Northern Navigators Orienteering Event, Low Redford & Windy Bank, Hamsterley Forest, Sunday, December 6, 2015

Light GREEN - 3.5km, 90m, 12 controls

Joan Hanson

This map and its owner have been through a thicket or two.As the wind howled round the house on Saturday evening perhaps not the most obvious choice for a run the following day was a forest, but having enjoyed the recent night orienteering event in Durham City I was tempted to give it another go. Thankfully Camilla needed little persuasion to join me, and on arrival we were welcomed by Dougie who was starting his day by manning the car park.

This was my second orienteering event – it is a whole new world of running, but I am happy to report a very friendly, relaxed and supportive one.

There was a choice of about 7 courses described by colour, I was advised to attempt the light green which is not considered technical in terms of the location of the control points of which there were 12 located around a course of a minimum of 3.5km. We paid our £5 entry, donned our electronic dibbers and set off to the start.

Dougie had tipped us off the night before that the control descriptions were on the website so I had had an informative half hour deciphering the arrows, squiggles etc and carefully writing them out to carry with me- the logic being that at least if I knew I was looking for a ‘small depression’ it would be easier to find it when running through the forest. Helpfully the symbols bear little resemblance to the actual geographical features on the ground. It was a good job I had remembered most of it because on arrival at the start I realised that I had lost it.

Although the organisers were happy for people to do the event as a pair or small team Camilla and I had decided to tackle the same course but individually, Dougie was manfully going for the brown option (the hardest one).

You start at intervals of several minutes- so you can’t follow people, and pick your map up at the point of starting. You have to visit the controls in number order. The controls are helpfully marked on the ground by orange and white flags and are individually numbered so you know when you have excitedly found the wrong one!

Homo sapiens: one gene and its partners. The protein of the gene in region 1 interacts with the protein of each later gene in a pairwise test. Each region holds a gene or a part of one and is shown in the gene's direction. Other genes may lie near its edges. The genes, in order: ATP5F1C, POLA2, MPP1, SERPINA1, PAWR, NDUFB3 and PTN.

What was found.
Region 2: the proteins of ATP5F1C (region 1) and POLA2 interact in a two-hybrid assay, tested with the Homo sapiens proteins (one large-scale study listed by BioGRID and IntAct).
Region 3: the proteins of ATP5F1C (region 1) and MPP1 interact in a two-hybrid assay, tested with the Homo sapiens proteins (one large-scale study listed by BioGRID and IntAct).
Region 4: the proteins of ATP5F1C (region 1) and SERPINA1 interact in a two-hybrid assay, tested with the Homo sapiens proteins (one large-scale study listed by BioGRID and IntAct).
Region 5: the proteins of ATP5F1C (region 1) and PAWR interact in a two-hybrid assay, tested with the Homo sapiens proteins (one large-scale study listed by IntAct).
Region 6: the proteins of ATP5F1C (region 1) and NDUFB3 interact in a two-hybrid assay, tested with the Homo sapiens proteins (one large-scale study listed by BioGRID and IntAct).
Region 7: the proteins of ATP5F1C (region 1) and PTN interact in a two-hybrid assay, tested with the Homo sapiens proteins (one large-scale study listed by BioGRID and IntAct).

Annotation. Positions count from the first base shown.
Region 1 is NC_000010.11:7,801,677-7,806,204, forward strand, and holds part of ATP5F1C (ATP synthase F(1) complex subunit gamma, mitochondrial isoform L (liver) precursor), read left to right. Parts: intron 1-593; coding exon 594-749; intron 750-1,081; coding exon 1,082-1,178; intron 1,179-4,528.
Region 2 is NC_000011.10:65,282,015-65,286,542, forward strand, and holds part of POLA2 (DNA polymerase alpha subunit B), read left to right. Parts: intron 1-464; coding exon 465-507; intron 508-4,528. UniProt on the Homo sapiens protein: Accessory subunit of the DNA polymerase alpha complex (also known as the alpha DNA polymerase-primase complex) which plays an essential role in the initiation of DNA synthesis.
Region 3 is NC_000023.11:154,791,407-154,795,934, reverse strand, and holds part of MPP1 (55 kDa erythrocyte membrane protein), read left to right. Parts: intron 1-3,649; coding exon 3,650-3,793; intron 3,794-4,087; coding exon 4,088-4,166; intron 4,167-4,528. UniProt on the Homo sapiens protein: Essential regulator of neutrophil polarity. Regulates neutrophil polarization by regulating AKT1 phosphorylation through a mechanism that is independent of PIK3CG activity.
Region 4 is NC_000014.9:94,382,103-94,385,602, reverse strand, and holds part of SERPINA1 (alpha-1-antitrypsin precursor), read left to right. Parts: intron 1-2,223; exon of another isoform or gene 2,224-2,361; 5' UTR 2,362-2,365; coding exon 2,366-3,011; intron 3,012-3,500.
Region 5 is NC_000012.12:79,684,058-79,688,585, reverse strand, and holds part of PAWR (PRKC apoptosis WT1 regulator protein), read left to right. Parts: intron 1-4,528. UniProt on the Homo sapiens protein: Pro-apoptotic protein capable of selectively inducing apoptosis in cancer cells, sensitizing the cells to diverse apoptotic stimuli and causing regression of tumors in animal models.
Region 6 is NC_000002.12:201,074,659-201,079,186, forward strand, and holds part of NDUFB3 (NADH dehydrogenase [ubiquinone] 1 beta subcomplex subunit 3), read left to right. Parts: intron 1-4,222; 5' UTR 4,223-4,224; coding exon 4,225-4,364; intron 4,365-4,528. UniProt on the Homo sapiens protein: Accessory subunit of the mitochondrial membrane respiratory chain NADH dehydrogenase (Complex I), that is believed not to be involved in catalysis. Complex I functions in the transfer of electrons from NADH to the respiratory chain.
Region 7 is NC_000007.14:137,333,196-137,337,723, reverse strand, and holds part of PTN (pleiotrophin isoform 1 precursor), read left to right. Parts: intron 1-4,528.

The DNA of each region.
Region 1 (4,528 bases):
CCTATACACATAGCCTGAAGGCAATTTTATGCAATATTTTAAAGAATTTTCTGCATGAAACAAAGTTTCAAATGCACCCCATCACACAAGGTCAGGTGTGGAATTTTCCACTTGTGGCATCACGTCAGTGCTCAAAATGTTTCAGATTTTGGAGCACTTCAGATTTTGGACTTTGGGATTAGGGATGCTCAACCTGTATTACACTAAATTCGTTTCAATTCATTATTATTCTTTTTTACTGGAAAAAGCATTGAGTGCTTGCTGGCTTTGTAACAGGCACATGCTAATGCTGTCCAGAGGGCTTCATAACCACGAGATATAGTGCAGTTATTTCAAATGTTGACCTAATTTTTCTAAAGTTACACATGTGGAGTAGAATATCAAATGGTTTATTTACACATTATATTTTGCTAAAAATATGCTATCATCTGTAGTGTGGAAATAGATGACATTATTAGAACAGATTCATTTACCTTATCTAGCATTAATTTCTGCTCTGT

On an orienteering map a runnable forest is, rather confusingly, white. Saves on the ink.For me mild panic set in when Camilla (who has done a few of these events) immediately crouched down with her map and compass and set off in the opposite direction to the previous people who were doing our course. A helpful man then offered to talk me through the map – big learning point here, orienteering maps bear very little resemblance to OS maps which I am quite familiar with – as I peered into the dense undergrowth I was a little surprised to see it described on the map as being ‘forest, run’, goodness only knows what ‘forest, fight’ (yes it is an actual thing) looks like.

And then I was off, immediately up to my ankles in bog, fighting my way through the trees to arrive at control number 3. Choice words were muttered, doubt set in, and I lost all track of time. Soon I was back on track and I suspect more through luck than skill I was soon systematically finding my way through the controls without need for my compass- although I don’t feel like I did much running. I have always run off road over all sorts of terrain but there are definitely some skills to be developed here. I bumped into Camilla whilst trying to find some ‘thicket’ in the middle of a load of trees, she seemed to be making good progress.

All too soon – or perhaps hours later I arrived at the finish, thrilled to have found all my controls in a mind blowing or perhaps truly terrible 45 odd minutes and have no idea how much distance I covered – you have no idea how well you have placed until full results are out due to the staggered starts. Camilla arrived a little later than expected having had a nightmare involving trying to locate a spring and ending up in a marsh.

Amazingly I was first in my category – that’s never happened before. I think I might be hooked…..

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